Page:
Does your A/C unit contain R22 refrigerant and if so, what does this mean to you and is my unit obsolete because it contains R22?
The production and Import of R22 refrigerant will be illegal on January 1st 2020. That means, if your air conditioner or heating system was installed before 2010, you might be in for an unpleasant surprise next time your system needs a repair or a refrigerant refill. Homeowners with a heating or cooling system that use R22 refrigerant will need to decide between a hefty repair bill or a total system replacement. If you fear your system may be affected by the R22 phase out, this article is important for you to read.
Why Is R22 Refrigerant Being Phased Out?
On January 1st, 2020, the Environmental Protection Agency (EPA) agreed to ban the production and import of R22 refrigerant because it is deemed as an ozone-depleting substance (ODS). The decision came as a part of the International Protocol, which is a broader initiative to protect the ozone layer.
The restrictions of the R22 ban also made it illegal to manufacture or install new R22 heating and cooling systems as a way to make strides toward phasing out the refrigerant all together. Through 2019, homeowners have been able to continue using R22 refrigerant for servicing the needs of existing equipment. However, homeowners have been forced to pay increasing costs of the refrigerant. The cost to obtain the refrigerant began to rise almost immediately after the ban, due to the decreasing supply and tighter regulations for acquiring the refrigerant. As of January 1st 2020, even existing equipment is covered in the ban of R22 refrigerant. Additionally, repairs on equipment that run on R22 will be phased out.
How to Know if Your AC Unit or Heating System Uses R22
- Looking at the age of your heating and cooling system is the easiest way to tell if your unit uses R22 refrigerant.
- If your unit was manufactured before 1996, it’s almost certain that your unit uses R22 refrigerant.
- If your system was manufactured between 1996 and 2009, it’s most likely that your unit uses R22, but it may run on R-410A. To be sure, look at your unit to see if there any stickers, markings or labels that identify the type of refrigerant used. If there is no indicator of the type of refrigerant on your heating and cooling system. Call us for help determining if your unit contains R22, 304-743-8895.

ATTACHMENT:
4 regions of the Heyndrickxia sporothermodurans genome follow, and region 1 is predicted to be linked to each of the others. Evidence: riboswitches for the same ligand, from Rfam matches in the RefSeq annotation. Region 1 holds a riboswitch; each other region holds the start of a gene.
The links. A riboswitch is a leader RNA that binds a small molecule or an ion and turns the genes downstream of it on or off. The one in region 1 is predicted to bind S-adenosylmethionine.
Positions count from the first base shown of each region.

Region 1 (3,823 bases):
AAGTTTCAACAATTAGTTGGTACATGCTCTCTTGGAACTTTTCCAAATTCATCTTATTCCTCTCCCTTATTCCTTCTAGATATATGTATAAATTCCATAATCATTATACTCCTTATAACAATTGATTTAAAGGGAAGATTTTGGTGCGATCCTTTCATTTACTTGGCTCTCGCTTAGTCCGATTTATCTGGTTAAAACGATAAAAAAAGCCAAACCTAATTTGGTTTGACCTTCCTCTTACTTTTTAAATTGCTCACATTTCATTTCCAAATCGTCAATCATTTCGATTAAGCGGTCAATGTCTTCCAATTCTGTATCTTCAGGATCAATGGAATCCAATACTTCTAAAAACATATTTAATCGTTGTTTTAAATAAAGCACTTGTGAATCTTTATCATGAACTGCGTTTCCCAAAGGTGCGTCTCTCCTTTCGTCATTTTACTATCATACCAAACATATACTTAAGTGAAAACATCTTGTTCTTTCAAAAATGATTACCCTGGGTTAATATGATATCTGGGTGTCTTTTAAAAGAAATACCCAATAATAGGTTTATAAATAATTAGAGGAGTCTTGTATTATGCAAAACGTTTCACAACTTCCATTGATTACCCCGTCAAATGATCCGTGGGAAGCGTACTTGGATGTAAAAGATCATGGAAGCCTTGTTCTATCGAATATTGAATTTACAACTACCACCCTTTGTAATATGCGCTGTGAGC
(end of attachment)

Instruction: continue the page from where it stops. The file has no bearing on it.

- Air conditioners manufactured in 2010 or after should use R410A refrigerant, because the ban was already implemented.
Options for R22 Replacements
If your system uses R22, you’ll need to consider replacement options. Because the refrigerant that makes your system work will be unavailable, you’ll need to:
- Retrofit or convert your older system to work with the newer refrigerants.
- Or Purchase a new system
According to the EPA, the most common alternative to R22 is R410A, which is approved as a non-ozone depleting refrigerant, R410A also goes by the names:
- GENTRON AZ-20
- SUVA 410A
Switching your system to work with R410A is not a cheap process. Though the cost will vary by HVAC company and geographic location, expect to pay anywhere from $2000 to over $4500 for the conversion. Unfortunately, not all systems will be compatible with a retrofit conversion. Contact us to discuss the cost to convert your unit, and if it would be less expensive to replace your system.
Purchasing a new system comes with a significant upfront investment which is a hurdle for many homeowners. A new system can cost anywhere from $4,000 to $14,000 depending on your equipment and we do have financing options to help you. Despite the upfront cost, replacing your system might make the most sense over the long haul. Old air conditioners not only use more energy than newer models, but they’re also prone to poor performance and high repair bills. For this reason, making the switch now may be annoying and costly but most likely will end up saving you money in the long run.
How to Make the Switch from R22 Refrigerant to R410A
If you have a unit that uses R22 refrigerant, the best way to determine your most cost-effective next steps is to:
- Call us and we will come out and inspect your current system.
- Learn the cost to either retrofit or replace your system.
Get a detailed list of new systems that would work best for your house and we have literature for the each of the different systems.